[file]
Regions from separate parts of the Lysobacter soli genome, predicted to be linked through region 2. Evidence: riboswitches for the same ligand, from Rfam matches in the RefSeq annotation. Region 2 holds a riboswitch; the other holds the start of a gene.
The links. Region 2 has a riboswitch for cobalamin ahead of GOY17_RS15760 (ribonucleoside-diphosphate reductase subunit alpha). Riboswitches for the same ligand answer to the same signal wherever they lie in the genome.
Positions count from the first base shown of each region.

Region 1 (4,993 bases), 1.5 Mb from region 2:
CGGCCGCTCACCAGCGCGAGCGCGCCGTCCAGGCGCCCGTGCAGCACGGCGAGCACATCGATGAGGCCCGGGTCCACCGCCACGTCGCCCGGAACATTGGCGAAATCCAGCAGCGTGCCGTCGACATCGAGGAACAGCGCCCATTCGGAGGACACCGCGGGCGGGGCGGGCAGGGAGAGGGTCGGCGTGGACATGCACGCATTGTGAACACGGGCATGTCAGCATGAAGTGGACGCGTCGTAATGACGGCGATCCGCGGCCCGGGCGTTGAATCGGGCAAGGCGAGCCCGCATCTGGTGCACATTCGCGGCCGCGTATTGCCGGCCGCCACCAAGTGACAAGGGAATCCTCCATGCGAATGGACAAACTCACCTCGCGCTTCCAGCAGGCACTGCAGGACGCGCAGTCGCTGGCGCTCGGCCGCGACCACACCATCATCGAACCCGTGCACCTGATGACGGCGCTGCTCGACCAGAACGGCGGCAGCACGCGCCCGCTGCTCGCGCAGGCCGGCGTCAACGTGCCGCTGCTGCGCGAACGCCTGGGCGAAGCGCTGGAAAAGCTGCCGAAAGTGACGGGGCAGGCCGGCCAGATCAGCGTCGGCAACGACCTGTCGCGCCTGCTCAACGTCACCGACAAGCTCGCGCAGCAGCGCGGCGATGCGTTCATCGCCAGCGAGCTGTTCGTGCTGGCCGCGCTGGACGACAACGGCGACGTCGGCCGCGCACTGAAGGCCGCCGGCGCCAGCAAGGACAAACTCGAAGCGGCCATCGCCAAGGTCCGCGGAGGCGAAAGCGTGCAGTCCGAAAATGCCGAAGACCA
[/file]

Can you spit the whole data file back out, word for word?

Regions from separate parts of the Lysobacter soli genome, predicted to be linked through region 2. Evidence: riboswitches for the same ligand, from Rfam matches in the RefSeq annotation. Region 2 holds a riboswitch; the other holds the start of a gene.
The links. Region 2 has a riboswitch for cobalamin ahead of GOY17_RS15760 (ribonucleoside-diphosphate reductase subunit alpha). Riboswitches for the same ligand answer to the same signal wherever they lie in the genome.
Positions count from the first base shown of each region.

Region 1 (4,993 bases), 1.5 Mb from region 2:
CGGCCGCTCACCAGCGCGAGCGCGCCGTCCAGGCGCCCGTGCAGCACGGCGAGCACATCGATGAGGCCCGGGTCCACCGCCACGTCGCCCGGAACATTGGCGAAATCCAGCAGCGTGCCGTCGACATCGAGGAACAGCGCCCATTCGGAGGACACCGCGGGCGGGGCGGGCAGGGAGAGGGTCGGCGTGGACATGCACGCATTGTGAACACGGGCATGTCAGCATGAAGTGGACGCGTCGTAATGACGGCGATCCGCGGCCCGGGCGTTGAATCGGGCAAGGCGAGCCCGCATCTGGTGCACATTCGCGGCCGCGTATTGCCGGCCGCCACCAAGTGACAAGGGAATCCTCCATGCGAATGGACAAACTCACCTCGCGCTTCCAGCAGGCACTGCAGGACGCGCAGTCGCTGGCGCTCGGCCGCGACCACACCATCATCGAACCCGTGCACCTGATGACGGCGCTGCTCGACCAGAACGGCGGCAGCACGCGCCCGCTGCTCGCGCAGGCCGGCGTCAACGTGCCGCTGCTGCGCGAACGCCTGGGCGAAGCGCTGGAAAAGCTGCCGAAAGTGACGGGGCAGGCCGGCCAGATCAGCGTCGGCAACGACCTGTCGCGCCTGCTCAACGTCACCGACAAGCTCGCGCAGCAGCGCGGCGATGCGTTCATCGCCAGCGAGCTGTTCGTGCTGGCCGCGCTGGACGACAACGGCGACGTCGGCCGCGCACTGAAGGCCGCCGGCGCCAGCAAGGACAAACTCGAAGCGGCCATCGCCAAGGTCCGCGGAGGCGAAAGCGTGCAGTCCGAAAATGCCGAAGACCA